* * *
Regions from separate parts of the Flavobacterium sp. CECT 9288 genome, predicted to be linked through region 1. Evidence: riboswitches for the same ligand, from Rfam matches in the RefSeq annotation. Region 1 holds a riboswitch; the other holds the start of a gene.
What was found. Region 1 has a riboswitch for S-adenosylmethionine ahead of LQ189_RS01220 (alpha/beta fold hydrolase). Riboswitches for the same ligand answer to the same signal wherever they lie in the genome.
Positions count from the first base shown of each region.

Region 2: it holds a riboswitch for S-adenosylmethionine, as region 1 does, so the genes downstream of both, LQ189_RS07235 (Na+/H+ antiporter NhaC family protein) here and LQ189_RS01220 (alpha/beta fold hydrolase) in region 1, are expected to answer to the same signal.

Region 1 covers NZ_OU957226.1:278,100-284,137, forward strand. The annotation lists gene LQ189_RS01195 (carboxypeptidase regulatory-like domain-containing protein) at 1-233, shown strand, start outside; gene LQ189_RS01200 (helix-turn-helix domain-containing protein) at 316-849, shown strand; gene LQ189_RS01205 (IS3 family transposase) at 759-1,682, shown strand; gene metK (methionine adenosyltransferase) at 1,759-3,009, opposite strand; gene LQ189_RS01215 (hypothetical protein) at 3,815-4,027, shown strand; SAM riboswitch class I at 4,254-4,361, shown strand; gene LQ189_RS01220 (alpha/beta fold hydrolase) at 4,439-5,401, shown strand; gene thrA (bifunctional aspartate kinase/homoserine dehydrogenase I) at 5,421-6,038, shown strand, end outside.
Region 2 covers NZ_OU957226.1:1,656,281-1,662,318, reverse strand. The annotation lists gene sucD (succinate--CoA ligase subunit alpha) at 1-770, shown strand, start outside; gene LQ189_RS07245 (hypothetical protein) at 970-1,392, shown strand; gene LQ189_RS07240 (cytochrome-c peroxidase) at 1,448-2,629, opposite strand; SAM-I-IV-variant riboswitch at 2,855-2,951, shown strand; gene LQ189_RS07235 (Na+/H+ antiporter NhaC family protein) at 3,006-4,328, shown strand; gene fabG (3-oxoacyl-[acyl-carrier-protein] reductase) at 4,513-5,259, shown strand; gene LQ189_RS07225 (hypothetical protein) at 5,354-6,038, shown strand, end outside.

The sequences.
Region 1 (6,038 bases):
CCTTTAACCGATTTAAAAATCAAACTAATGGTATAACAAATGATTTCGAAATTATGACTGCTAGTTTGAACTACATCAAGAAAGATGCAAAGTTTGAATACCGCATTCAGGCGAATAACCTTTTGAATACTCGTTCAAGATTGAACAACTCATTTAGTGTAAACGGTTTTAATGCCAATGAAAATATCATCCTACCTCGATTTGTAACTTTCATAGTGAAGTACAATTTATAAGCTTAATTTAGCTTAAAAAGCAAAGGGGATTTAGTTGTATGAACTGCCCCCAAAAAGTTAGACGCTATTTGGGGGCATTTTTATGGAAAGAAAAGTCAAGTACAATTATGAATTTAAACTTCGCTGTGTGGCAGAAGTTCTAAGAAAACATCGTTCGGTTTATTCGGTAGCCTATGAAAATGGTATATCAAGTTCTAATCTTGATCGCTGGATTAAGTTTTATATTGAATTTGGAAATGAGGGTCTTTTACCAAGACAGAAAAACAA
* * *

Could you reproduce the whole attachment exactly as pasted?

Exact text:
Regions from separate parts of the Flavobacterium sp. CECT 9288 genome, predicted to be linked through region 1. Evidence: riboswitches for the same ligand, from Rfam matches in the RefSeq annotation. Region 1 holds a riboswitch; the other holds the start of a gene.
What was found. Region 1 has a riboswitch for S-adenosylmethionine ahead of LQ189_RS01220 (alpha/beta fold hydrolase). Riboswitches for the same ligand answer to the same signal wherever they lie in the genome.
Positions count from the first base shown of each region.

Region 2: it holds a riboswitch for S-adenosylmethionine, as region 1 does, so the genes downstream of both, LQ189_RS07235 (Na+/H+ antiporter NhaC family protein) here and LQ189_RS01220 (alpha/beta fold hydrolase) in region 1, are expected to answer to the same signal.

Region 1 covers NZ_OU957226.1:278,100-284,137, forward strand. The annotation lists gene LQ189_RS01195 (carboxypeptidase regulatory-like domain-containing protein) at 1-233, shown strand, start outside; gene LQ189_RS01200 (helix-turn-helix domain-containing protein) at 316-849, shown strand; gene LQ189_RS01205 (IS3 family transposase) at 759-1,682, shown strand; gene metK (methionine adenosyltransferase) at 1,759-3,009, opposite strand; gene LQ189_RS01215 (hypothetical protein) at 3,815-4,027, shown strand; SAM riboswitch class I at 4,254-4,361, shown strand; gene LQ189_RS01220 (alpha/beta fold hydrolase) at 4,439-5,401, shown strand; gene thrA (bifunctional aspartate kinase/homoserine dehydrogenase I) at 5,421-6,038, shown strand, end outside.
Region 2 covers NZ_OU957226.1:1,656,281-1,662,318, reverse strand. The annotation lists gene sucD (succinate--CoA ligase subunit alpha) at 1-770, shown strand, start outside; gene LQ189_RS07245 (hypothetical protein) at 970-1,392, shown strand; gene LQ189_RS07240 (cytochrome-c peroxidase) at 1,448-2,629, opposite strand; SAM-I-IV-variant riboswitch at 2,855-2,951, shown strand; gene LQ189_RS07235 (Na+/H+ antiporter NhaC family protein) at 3,006-4,328, shown strand; gene fabG (3-oxoacyl-[acyl-carrier-protein] reductase) at 4,513-5,259, shown strand; gene LQ189_RS07225 (hypothetical protein) at 5,354-6,038, shown strand, end outside.

The sequences.
Region 1 (6,038 bases):
CCTTTAACCGATTTAAAAATCAAACTAATGGTATAACAAATGATTTCGAAATTATGACTGCTAGTTTGAACTACATCAAGAAAGATGCAAAGTTTGAATACCGCATTCAGGCGAATAACCTTTTGAATACTCGTTCAAGATTGAACAACTCATTTAGTGTAAACGGTTTTAATGCCAATGAAAATATCATCCTACCTCGATTTGTAACTTTCATAGTGAAGTACAATTTATAAGCTTAATTTAGCTTAAAAAGCAAAGGGGATTTAGTTGTATGAACTGCCCCCAAAAAGTTAGACGCTATTTGGGGGCATTTTTATGGAAAGAAAAGTCAAGTACAATTATGAATTTAAACTTCGCTGTGTGGCAGAAGTTCTAAGAAAACATCGTTCGGTTTATTCGGTAGCCTATGAAAATGGTATATCAAGTTCTAATCTTGATCGCTGGATTAAGTTTTATATTGAATTTGGAAATGAGGGTCTTTTACCAAGACAGAAAAACAA